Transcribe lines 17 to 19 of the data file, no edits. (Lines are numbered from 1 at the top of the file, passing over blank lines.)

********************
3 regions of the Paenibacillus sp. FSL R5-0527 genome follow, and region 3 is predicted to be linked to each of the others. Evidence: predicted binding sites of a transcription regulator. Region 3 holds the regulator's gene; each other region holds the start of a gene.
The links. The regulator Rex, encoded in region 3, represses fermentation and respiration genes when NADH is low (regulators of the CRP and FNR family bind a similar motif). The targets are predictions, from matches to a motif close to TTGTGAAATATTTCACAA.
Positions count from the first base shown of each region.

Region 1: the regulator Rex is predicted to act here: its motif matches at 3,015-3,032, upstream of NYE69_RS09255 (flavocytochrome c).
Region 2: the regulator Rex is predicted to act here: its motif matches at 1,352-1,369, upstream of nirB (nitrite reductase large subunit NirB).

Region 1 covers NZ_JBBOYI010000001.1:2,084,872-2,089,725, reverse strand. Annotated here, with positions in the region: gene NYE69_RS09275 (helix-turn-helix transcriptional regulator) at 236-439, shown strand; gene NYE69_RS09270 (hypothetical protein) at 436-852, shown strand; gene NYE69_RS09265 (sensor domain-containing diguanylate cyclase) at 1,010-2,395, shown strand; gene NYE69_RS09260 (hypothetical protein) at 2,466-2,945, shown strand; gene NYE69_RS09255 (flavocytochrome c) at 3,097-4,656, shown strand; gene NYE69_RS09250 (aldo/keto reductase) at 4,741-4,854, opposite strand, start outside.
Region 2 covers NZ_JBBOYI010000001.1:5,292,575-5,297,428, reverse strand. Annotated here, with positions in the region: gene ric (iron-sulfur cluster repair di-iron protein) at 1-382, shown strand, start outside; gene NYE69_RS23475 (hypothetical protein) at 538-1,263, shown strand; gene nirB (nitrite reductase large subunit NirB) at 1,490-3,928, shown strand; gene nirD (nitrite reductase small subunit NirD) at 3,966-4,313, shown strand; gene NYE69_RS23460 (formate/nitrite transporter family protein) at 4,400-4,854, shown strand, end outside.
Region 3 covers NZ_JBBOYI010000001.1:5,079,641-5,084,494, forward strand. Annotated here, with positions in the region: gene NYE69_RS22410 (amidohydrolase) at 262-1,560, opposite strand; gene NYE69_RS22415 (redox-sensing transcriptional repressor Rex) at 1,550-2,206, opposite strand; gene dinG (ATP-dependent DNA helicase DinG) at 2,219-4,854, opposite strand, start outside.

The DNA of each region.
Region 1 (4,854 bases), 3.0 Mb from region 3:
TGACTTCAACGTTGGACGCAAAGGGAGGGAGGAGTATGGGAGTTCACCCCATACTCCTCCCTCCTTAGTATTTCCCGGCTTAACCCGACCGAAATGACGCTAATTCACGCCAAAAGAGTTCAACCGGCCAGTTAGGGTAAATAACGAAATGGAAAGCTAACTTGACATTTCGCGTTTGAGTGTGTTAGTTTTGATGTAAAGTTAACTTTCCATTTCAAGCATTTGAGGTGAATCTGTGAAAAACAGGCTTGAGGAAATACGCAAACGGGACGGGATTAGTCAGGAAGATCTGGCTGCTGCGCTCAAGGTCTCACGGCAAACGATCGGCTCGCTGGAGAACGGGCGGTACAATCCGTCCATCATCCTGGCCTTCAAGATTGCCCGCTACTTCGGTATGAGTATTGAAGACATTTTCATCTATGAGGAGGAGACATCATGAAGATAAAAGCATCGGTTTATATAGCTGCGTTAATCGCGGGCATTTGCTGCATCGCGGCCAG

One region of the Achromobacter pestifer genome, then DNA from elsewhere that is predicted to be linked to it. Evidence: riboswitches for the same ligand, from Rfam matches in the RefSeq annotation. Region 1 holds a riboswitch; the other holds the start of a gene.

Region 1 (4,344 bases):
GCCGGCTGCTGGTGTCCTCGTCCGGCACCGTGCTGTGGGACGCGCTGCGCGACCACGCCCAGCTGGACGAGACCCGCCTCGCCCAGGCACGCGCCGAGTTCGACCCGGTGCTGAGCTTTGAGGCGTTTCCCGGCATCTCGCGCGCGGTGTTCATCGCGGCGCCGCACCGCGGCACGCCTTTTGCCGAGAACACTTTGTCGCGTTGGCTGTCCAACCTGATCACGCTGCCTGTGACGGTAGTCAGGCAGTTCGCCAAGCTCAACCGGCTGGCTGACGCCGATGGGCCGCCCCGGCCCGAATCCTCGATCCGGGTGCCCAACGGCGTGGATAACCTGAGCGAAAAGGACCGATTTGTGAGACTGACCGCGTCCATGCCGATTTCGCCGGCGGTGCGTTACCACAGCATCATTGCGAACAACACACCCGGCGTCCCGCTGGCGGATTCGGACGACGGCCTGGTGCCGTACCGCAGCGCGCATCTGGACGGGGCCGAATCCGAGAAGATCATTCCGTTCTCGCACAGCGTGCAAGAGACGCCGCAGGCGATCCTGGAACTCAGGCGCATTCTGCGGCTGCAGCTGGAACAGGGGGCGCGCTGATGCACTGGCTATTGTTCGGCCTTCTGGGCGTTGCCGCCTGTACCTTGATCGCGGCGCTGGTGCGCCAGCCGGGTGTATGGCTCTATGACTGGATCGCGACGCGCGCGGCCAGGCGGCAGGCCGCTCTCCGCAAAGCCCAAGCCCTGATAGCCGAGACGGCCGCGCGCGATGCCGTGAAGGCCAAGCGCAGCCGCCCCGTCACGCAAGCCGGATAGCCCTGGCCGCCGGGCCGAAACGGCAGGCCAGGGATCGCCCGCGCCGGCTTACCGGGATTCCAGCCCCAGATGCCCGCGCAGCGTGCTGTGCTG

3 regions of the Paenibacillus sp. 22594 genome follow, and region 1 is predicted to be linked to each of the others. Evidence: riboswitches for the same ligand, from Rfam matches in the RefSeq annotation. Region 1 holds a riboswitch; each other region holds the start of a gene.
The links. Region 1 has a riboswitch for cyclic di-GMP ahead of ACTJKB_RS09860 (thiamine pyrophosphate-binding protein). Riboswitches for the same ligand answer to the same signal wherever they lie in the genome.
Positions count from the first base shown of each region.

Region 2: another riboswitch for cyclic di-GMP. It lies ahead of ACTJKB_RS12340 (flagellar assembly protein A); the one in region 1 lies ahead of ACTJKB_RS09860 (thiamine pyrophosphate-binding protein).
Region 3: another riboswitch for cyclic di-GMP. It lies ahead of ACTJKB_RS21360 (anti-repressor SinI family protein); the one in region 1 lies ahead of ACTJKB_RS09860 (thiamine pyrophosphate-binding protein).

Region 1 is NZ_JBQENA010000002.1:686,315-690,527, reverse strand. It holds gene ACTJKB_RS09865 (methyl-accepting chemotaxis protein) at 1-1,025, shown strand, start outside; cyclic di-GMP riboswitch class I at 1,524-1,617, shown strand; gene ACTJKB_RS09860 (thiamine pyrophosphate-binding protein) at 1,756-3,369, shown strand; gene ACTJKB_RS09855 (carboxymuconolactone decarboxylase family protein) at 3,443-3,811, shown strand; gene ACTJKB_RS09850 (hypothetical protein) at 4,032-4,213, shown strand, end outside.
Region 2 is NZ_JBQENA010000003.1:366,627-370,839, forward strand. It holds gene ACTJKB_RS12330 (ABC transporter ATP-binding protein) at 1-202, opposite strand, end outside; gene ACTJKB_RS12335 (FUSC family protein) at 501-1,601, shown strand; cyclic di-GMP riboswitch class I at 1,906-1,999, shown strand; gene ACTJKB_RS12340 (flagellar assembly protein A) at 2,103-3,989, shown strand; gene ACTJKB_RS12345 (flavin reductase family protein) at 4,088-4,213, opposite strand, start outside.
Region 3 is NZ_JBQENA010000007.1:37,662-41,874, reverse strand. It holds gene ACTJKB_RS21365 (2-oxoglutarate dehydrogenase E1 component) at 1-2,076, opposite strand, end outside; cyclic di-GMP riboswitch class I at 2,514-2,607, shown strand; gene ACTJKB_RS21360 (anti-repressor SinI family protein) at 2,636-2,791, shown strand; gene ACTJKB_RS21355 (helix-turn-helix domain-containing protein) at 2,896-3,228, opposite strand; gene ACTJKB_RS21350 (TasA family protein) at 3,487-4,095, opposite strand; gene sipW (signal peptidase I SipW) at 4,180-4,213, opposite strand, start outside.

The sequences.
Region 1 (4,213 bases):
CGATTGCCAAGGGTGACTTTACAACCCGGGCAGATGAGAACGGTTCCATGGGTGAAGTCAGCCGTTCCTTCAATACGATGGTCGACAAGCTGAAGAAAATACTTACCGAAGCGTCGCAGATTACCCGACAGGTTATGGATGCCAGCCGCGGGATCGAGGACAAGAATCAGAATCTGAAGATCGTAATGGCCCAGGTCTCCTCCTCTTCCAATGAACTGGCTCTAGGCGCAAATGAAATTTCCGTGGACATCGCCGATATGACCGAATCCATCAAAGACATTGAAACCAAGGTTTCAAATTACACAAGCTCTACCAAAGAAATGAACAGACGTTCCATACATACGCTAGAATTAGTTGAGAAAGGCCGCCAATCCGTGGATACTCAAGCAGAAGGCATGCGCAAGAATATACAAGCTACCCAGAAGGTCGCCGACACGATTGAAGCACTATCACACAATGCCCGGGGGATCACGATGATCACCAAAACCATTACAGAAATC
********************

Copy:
Positions count from the first base shown of each region.

Region 2: another riboswitch for cyclic di-GMP. It lies ahead of ACTJKB_RS12340 (flagellar assembly protein A); the one in region 1 lies ahead of ACTJKB_RS09860 (thiamine pyrophosphate-binding protein).
Region 3: another riboswitch for cyclic di-GMP. It lies ahead of ACTJKB_RS21360 (anti-repressor SinI family protein); the one in region 1 lies ahead of ACTJKB_RS09860 (thiamine pyrophosphate-binding protein).